Esther Juárez

Chemotherapy

What you need to know about Chemotherapy.

             To understand a little bit more about chemotherapy, it may help to know what cancer is and the way it affects the body. Cancer is a disease in which abnormal cells in the body grow and multiply at a very high rate. There are more than 100 specific types of cancer cells. Cancer also may involve the spread of abnormal cells around the body. Normal cells in our body grow, divide, and die in a way that maintains health and does not damage the body. A majority for the cancer cases are due to age issues because of the fact that in adulthood your cells divide only to replace worn-out or dying cells, or in other cases, to repair injuries. Cells make up all living tissue and stronger throughout your childhood. But cancer cells continue to grow and divide, even though they are no serving in any of the vital functions, and can spread to other parts in the body. These cells clump together and form tumors (lumps) that may destroy normal tissue. If cells break off from a tumor, they can travel  throughout the blood stream or the lymphatic system. When they settle in and grow; eventually, forming other tumors. When a tumor spreads out to a new place, it is called metastasis. Even when cancer spreads, it’s called by the name of the body where it originally started and developed. Leukemia, a type of cancer growing, does not usually form a tumor, it is an exception to the rule. The cancer cells get into the blood and the organs that make blood bone narrow, then they circulate through other tissues, where they eventually develop and grow.

What is Chemotherapy?

Chemotherapy is a medical treatment that is needed in order to stop cancer cells from growing and its tracks. Chemotherapy is extremely effective in treating cancer. It is even more effective when it is used with other treatments like radiotherapy. It is also sometimes needed to relief the symptoms, and it is design to give a longer life by causing the disease to go into remission-the stage in which there are no active symptoms.  Chemotherapy works differently than surgery or radiotherapy – two other treatments designed to fight against the cancer as well. Chemotherapy drugs travel throughout the whole body. This is important because it allows the drugs to reach part of the body where the cancer cells may have spread out. In combination with surgery means that fewer surgical procedures need to be done. Follow-up surgery can often be avoided if chemotherapy is used.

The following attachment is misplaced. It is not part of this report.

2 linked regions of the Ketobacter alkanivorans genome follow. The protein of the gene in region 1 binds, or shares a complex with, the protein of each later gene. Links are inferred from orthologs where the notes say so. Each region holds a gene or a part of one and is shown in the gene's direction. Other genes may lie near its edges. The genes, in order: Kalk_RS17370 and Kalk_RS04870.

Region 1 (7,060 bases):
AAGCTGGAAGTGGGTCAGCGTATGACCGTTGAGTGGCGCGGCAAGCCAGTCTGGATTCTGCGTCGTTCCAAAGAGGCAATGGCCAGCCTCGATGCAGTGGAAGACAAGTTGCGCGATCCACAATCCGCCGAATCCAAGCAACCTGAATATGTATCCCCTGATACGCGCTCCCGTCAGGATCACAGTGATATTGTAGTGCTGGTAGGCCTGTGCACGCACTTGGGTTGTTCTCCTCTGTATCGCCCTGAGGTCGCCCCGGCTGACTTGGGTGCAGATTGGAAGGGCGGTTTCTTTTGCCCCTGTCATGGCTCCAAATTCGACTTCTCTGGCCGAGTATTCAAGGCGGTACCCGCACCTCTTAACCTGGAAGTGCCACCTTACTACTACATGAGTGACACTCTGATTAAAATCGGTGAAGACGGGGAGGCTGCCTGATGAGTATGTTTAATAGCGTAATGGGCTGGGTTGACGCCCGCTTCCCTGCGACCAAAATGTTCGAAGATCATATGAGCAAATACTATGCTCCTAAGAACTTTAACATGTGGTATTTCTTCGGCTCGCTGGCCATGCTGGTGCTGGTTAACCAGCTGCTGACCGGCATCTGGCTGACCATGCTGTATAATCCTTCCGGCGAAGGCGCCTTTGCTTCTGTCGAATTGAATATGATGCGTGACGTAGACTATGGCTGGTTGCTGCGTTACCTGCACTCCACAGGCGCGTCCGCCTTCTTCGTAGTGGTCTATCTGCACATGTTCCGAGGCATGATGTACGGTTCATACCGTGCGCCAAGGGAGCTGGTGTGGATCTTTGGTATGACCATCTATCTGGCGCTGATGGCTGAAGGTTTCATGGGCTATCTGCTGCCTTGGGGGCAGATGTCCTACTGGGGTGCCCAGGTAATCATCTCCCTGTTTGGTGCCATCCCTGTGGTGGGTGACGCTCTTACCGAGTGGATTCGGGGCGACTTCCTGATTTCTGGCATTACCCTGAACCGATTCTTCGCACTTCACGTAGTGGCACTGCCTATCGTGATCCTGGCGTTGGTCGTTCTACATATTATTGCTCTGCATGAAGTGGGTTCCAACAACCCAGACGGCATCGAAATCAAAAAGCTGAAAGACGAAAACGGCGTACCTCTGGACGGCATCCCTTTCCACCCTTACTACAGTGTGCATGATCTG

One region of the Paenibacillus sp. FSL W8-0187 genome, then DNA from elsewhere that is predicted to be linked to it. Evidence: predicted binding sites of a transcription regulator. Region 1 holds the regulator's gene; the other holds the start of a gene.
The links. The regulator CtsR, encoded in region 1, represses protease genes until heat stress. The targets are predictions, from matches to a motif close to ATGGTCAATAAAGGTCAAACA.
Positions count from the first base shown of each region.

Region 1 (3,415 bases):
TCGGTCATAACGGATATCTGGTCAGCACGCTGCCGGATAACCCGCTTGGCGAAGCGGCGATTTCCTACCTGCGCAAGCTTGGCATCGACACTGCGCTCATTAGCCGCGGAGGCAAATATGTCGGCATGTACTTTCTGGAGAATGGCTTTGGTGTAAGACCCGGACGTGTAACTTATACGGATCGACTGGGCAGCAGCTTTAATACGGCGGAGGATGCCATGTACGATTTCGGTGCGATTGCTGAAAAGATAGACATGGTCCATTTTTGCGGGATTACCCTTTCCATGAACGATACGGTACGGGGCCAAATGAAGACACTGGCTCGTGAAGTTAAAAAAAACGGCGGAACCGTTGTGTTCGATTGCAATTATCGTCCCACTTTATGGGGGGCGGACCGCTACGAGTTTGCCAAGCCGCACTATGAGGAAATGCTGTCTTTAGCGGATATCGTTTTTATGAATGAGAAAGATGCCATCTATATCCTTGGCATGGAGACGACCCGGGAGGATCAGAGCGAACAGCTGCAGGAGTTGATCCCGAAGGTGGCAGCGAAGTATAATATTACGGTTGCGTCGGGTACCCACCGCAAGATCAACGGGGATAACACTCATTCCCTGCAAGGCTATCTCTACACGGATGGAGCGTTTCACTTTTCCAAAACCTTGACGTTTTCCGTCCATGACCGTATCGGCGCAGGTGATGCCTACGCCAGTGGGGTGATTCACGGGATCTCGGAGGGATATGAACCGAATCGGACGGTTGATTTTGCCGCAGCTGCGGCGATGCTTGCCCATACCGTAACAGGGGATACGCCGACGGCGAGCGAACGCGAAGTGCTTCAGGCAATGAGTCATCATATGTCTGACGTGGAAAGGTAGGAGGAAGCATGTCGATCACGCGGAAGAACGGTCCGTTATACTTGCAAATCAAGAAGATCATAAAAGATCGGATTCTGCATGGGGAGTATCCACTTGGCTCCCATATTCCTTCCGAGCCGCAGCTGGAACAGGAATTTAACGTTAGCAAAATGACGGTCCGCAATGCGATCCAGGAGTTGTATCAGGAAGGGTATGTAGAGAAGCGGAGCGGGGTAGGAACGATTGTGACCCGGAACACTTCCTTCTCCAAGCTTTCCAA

On the other hand, radiation therapy, or radiotherapy, is the use of high energy rays to treat such disease. Is it very important to know that radiation causes damage to cancer cells, so they stop growing. With each treatment, more of the cells die and the tumor shrinks. The dead cells break down and are carried away by the blood, eventually passing out of the body. Normal cells that are also exposed to the radiation process start to repair themselves afterwards, and the process lasts just a few hours. You might be concerned that radiation hurts, but is actually quite painless. Also, in case you are wondering, the radiation gets into your body and then passes out -it does not cause you to become radioactive.

To understand how chemotherapy works, it is helpful to know some basics about the cells of the body. Everything in your body is made up of cells. A group of cells is called tissue and tissues make up all the organs, the major structures of your body. Tissue stays healthy because cells grow and reproduce, new cells replace the ones that are damaged because of injury. This means that a combination of drugs may be used to attack cancer cells so that each drug can attack the cells in a different phase.

Chemotherapy damages cancer cells, but it also can damage normal cells. Damage to these cells is what causes the side effects of chemotherapy treatment. For instance normal cells that divide quickly, such as blood cells and the cells of hair follicles, are more likely to be damaged by chemotherapy medications. In other words, in healthy cells the damage does not last, and many only happen on the days you are actually taking the drugs. Chemotherapy is usually given in several cycles. Depending on the drug and combination, it may last to a few hours, days, or weeks.

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